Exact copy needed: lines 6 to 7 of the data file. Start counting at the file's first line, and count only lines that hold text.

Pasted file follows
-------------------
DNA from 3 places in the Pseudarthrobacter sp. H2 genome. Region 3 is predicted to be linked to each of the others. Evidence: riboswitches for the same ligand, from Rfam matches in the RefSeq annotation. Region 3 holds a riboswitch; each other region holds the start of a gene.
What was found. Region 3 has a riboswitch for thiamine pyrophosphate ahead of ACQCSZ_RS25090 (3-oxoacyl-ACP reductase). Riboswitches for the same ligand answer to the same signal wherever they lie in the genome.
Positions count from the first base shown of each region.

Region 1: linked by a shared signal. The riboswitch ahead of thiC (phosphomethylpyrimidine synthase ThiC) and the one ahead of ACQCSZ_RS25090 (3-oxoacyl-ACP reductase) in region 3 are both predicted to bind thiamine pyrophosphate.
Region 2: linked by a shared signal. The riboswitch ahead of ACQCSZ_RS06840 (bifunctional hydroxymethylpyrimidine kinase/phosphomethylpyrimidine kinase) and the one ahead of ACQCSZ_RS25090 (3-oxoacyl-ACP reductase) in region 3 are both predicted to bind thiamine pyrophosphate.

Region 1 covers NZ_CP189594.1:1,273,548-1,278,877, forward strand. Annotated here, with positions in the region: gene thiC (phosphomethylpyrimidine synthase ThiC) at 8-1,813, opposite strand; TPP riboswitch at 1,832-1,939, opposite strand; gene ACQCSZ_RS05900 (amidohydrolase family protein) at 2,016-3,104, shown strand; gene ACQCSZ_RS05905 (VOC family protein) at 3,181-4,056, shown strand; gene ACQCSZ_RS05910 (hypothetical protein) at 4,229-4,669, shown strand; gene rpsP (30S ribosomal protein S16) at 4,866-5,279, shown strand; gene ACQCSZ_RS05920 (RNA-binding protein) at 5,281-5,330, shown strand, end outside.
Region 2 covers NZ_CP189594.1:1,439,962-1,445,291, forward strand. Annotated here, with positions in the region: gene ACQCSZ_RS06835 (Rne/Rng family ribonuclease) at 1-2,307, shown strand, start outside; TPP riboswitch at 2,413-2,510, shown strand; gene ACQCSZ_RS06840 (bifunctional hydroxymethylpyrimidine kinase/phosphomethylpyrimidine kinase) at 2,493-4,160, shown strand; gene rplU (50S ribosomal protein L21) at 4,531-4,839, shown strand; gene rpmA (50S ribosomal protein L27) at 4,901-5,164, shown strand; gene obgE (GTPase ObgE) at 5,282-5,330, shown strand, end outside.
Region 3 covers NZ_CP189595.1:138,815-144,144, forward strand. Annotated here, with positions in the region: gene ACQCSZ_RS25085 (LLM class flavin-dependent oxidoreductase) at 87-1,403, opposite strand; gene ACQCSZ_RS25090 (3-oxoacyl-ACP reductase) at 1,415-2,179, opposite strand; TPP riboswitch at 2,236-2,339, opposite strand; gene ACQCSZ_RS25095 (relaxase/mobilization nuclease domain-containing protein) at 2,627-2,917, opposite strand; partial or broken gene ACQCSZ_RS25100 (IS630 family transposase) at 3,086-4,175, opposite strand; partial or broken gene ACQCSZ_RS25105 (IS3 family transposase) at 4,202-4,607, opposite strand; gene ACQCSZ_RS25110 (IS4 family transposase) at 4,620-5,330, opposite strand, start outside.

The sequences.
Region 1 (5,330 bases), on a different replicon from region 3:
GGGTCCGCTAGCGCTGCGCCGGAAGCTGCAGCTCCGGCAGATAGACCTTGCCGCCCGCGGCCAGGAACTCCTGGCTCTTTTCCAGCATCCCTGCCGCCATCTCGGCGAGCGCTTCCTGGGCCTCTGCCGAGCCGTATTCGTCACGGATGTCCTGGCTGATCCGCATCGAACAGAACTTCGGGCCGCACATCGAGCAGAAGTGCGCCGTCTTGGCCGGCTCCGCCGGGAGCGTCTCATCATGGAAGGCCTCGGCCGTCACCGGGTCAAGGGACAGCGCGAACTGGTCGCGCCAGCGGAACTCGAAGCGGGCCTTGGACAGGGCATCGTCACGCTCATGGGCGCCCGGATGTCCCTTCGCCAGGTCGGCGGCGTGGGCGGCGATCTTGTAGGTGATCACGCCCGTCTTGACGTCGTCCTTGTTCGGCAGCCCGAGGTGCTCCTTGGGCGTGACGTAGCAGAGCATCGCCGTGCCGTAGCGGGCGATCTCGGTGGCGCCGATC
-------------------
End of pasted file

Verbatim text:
Region 1 covers NZ_CP189594.1:1,273,548-1,278,877, forward strand. Annotated here, with positions in the region: gene thiC (phosphomethylpyrimidine synthase ThiC) at 8-1,813, opposite strand; TPP riboswitch at 1,832-1,939, opposite strand; gene ACQCSZ_RS05900 (amidohydrolase family protein) at 2,016-3,104, shown strand; gene ACQCSZ_RS05905 (VOC family protein) at 3,181-4,056, shown strand; gene ACQCSZ_RS05910 (hypothetical protein) at 4,229-4,669, shown strand; gene rpsP (30S ribosomal protein S16) at 4,866-5,279, shown strand; gene ACQCSZ_RS05920 (RNA-binding protein) at 5,281-5,330, shown strand, end outside.
Region 2 covers NZ_CP189594.1:1,439,962-1,445,291, forward strand. Annotated here, with positions in the region: gene ACQCSZ_RS06835 (Rne/Rng family ribonuclease) at 1-2,307, shown strand, start outside; TPP riboswitch at 2,413-2,510, shown strand; gene ACQCSZ_RS06840 (bifunctional hydroxymethylpyrimidine kinase/phosphomethylpyrimidine kinase) at 2,493-4,160, shown strand; gene rplU (50S ribosomal protein L21) at 4,531-4,839, shown strand; gene rpmA (50S ribosomal protein L27) at 4,901-5,164, shown strand; gene obgE (GTPase ObgE) at 5,282-5,330, shown strand, end outside.